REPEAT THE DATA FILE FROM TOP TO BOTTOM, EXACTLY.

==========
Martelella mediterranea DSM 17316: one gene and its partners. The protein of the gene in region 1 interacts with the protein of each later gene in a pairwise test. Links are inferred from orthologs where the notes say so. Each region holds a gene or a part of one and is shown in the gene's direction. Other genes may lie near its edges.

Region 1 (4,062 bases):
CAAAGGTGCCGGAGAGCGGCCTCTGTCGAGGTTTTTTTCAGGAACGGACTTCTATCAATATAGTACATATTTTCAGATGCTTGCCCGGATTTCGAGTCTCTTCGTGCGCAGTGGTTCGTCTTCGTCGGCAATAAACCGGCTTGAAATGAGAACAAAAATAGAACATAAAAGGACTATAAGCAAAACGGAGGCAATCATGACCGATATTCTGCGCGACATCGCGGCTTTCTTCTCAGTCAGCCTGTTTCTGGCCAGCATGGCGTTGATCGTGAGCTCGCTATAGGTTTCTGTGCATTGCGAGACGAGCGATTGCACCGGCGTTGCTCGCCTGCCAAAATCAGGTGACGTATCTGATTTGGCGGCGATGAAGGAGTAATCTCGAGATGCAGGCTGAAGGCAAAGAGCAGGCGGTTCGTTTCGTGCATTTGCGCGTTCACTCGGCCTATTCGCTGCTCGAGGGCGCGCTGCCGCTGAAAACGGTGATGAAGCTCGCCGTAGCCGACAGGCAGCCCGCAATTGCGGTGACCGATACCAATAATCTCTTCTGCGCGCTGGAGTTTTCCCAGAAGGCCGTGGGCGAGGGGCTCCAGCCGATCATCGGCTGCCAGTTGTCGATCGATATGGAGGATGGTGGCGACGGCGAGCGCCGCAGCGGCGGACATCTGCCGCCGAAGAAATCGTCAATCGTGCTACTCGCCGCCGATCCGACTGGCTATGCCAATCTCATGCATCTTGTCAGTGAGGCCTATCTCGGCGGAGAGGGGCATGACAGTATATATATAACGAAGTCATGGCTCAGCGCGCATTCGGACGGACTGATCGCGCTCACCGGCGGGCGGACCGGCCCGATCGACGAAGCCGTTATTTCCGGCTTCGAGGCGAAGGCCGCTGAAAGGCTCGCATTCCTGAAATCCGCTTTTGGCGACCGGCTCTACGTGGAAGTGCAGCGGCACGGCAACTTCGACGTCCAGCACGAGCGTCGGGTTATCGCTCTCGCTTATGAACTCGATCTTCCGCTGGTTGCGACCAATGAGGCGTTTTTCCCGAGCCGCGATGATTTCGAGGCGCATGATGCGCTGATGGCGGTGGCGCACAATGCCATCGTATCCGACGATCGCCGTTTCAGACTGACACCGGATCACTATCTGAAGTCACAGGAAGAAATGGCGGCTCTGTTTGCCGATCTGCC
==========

Martelella mediterranea DSM 17316: one gene and its partners. The protein of the gene in region 1 interacts with the protein of each later gene in a pairwise test. Links are inferred from orthologs where the notes say so. Each region holds a gene or a part of one and is shown in the gene's direction. Other genes may lie near its edges.

Region 1 (4,062 bases):
CAAAGGTGCCGGAGAGCGGCCTCTGTCGAGGTTTTTTTCAGGAACGGACTTCTATCAATATAGTACATATTTTCAGATGCTTGCCCGGATTTCGAGTCTCTTCGTGCGCAGTGGTTCGTCTTCGTCGGCAATAAACCGGCTTGAAATGAGAACAAAAATAGAACATAAAAGGACTATAAGCAAAACGGAGGCAATCATGACCGATATTCTGCGCGACATCGCGGCTTTCTTCTCAGTCAGCCTGTTTCTGGCCAGCATGGCGTTGATCGTGAGCTCGCTATAGGTTTCTGTGCATTGCGAGACGAGCGATTGCACCGGCGTTGCTCGCCTGCCAAAATCAGGTGACGTATCTGATTTGGCGGCGATGAAGGAGTAATCTCGAGATGCAGGCTGAAGGCAAAGAGCAGGCGGTTCGTTTCGTGCATTTGCGCGTTCACTCGGCCTATTCGCTGCTCGAGGGCGCGCTGCCGCTGAAAACGGTGATGAAGCTCGCCGTAGCCGACAGGCAGCCCGCAATTGCGGTGACCGATACCAATAATCTCTTCTGCGCGCTGGAGTTTTCCCAGAAGGCCGTGGGCGAGGGGCTCCAGCCGATCATCGGCTGCCAGTTGTCGATCGATATGGAGGATGGTGGCGACGGCGAGCGCCGCAGCGGCGGACATCTGCCGCCGAAGAAATCGTCAATCGTGCTACTCGCCGCCGATCCGACTGGCTATGCCAATCTCATGCATCTTGTCAGTGAGGCCTATCTCGGCGGAGAGGGGCATGACAGTATATATATAACGAAGTCATGGCTCAGCGCGCATTCGGACGGACTGATCGCGCTCACCGGCGGGCGGACCGGCCCGATCGACGAAGCCGTTATTTCCGGCTTCGAGGCGAAGGCCGCTGAAAGGCTCGCATTCCTGAAATCCGCTTTTGGCGACCGGCTCTACGTGGAAGTGCAGCGGCACGGCAACTTCGACGTCCAGCACGAGCGTCGGGTTATCGCTCTCGCTTATGAACTCGATCTTCCGCTGGTTGCGACCAATGAGGCGTTTTTCCCGAGCCGCGATGATTTCGAGGCGCATGATGCGCTGATGGCGGTGGCGCACAATGCCATCGTATCCGACGATCGCCGTTTCAGACTGACACCGGATCACTATCTGAAGTCACAGGAAGAAATGGCGGCTCTGTTTGCCGATCTGCC